Wooltorton consumed poisons in her home, called an ambulance, and showed all medical staff her living will. She wished to be kept comfortable but not to be saved. In the wake of the Purdy case and new DPP guidelines, Wooltorton was not flushed of poisons this time. Doctors, fearing litigation under the 2005 Mental Capacity Act which allows patients to determine which types of lifesaving treatments they may receive, abided her wishes. From the DailyBeast:

In addition to her letter to medical personnel, she made her wishes verbally clear—at the inquest a coroner found that she "had the capacity to consent to treatment" but "refused such treatment in full knowledge of the consequences.

Warner echos many of the same arguments that we hear from the Right in the US regarding what he calls a society "perverted beyond all coherence, morality or even sanity." To blame are: the creep of socialized medicine; doctors who have lost their moral way; unclear lines regarding sanctity of life; an overzealous court system; the assertion of personal rights over the good of a (Christian) society; a permissive and blind media. He even manages to knock science and it's "climate change nonsense."

Because the Right, not only in the US but in Britain, Canada and other countries struggling with end of life concerns, has drawn their own goal posts in the discussion, setting the beginning and end of life according to their beliefs, the culture wars that began with the legalization of abortion (in the US in '73 and in Britain in '67) are being renewed in new territory. The concept of "whole cloth" fostered concerns of a "slippery slope," meaning the "compromise" of one area of the sanctity of life, from "womb to tomb" as Warner says, would lead to a total moral collapse of society. In the abortion culture wars, women and doctors were the targets, the corruptors of society.

Compromise over abortion has never come, despite the recent talk in the US of a (non-existent) "middle ground." A renewed Right in both Britain and the US challenges not only abortion but contraception (forcing them to side with doctors in a fight for conscience clauses); the suffering of the dying is a new battle ground in issues of health care reform, medical technology, and individual rights. Rather than face the failings of the medical industry (corporate entities with vested interest in prolonging the lives of the dying), the Right has chosen to couple "euthanasia" with abortion as two absolute poles on an eroding societal compass. Blaming women and doctors for abortion was easy; now the odd job of assigning blame for assisted suicide comes. It is a convoluted task, complicated by the political positioning in the US on health care reform, and in Britain by the court and government's hesitancy.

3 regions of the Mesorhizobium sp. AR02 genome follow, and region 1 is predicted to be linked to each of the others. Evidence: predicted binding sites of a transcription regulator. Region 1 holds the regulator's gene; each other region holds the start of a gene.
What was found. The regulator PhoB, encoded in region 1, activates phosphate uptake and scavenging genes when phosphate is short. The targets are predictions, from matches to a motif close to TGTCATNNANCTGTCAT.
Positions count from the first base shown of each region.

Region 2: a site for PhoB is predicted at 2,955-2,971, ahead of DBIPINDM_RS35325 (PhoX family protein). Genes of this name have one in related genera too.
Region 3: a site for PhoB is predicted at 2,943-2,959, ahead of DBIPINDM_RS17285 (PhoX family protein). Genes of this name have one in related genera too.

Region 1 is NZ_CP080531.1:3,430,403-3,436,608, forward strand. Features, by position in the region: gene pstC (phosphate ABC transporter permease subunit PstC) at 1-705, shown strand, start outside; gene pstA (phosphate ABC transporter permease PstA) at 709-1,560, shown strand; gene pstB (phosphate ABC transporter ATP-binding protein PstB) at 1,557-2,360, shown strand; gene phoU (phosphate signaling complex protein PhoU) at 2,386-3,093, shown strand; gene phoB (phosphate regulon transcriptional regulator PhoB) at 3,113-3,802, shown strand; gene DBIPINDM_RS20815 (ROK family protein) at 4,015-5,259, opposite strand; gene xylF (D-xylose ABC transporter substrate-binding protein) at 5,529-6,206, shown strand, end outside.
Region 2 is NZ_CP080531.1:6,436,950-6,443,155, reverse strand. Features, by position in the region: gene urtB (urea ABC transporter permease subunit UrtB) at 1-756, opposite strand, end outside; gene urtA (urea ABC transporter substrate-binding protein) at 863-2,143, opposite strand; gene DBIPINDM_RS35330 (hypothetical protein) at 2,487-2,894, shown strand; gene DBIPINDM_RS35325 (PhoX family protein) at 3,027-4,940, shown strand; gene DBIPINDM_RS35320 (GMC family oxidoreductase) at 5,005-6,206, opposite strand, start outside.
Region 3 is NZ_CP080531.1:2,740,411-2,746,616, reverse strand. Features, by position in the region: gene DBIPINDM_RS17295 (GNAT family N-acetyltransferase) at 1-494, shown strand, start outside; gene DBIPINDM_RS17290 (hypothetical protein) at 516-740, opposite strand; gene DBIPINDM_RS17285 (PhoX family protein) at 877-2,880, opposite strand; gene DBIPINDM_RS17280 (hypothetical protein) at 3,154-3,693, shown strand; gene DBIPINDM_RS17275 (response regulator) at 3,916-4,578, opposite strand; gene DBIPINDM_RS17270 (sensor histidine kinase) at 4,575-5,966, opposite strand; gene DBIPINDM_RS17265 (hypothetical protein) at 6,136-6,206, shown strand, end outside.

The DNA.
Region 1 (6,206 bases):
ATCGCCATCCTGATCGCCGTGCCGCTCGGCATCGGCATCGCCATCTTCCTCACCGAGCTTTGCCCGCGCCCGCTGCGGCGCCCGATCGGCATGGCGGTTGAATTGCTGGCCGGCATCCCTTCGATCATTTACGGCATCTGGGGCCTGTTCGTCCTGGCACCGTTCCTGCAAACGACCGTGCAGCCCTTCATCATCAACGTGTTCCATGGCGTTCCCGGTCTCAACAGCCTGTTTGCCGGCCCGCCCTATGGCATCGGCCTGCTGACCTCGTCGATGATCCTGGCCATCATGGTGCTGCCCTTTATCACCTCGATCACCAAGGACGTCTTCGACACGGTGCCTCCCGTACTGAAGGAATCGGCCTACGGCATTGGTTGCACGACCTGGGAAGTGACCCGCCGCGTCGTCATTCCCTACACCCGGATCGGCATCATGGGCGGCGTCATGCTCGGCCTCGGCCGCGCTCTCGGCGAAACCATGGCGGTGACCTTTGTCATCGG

Wooltorton's death is a grave tragedy, without doubt. A woman alone, depressed, suicidal. One must ask what kind of treatment for depression and fertility she received after each of her prior nine suicide attempts. But I liken her case in the recent assisted suicide landscape to perhaps the murder of Dr. George Tiller: an anomalous, horrible tragedy not claimed as just by the majority on either side but used - grievously, disgustingly - to perpetuate the rancor of the culture wars.

Tiller was brutally harassed and murdered by those who held to the greatest extreme on the Right. I wonder who Warner's blind lashings will help to focus zealots on: doctors? court justices? politicians? Assisted suicide forms a new front in the culture wars. How the Right chooses to work their machine, created to oppose abortion and now employed to enforce the way those in pain die, is yet to be seen. We know who Warner is stirring up with his over-the-top rhetoric but we don't know yet who their targets will be.

Warner closes:

But English law no longer defends the weak; it is the plaything of self-consciously “progressive” busybodies, pseudo-moralists, bluestocking baronesses and knee-jerk opponents of the vestigial remnants of the Judaeo-Christian ethic. Welcome to Brave New World.

UPDATE: John Smeaton, director of the British Society for the Protection of Unborn Children (SPUC) urges prosecution of doctors in the death of Kerrie Wooltorton.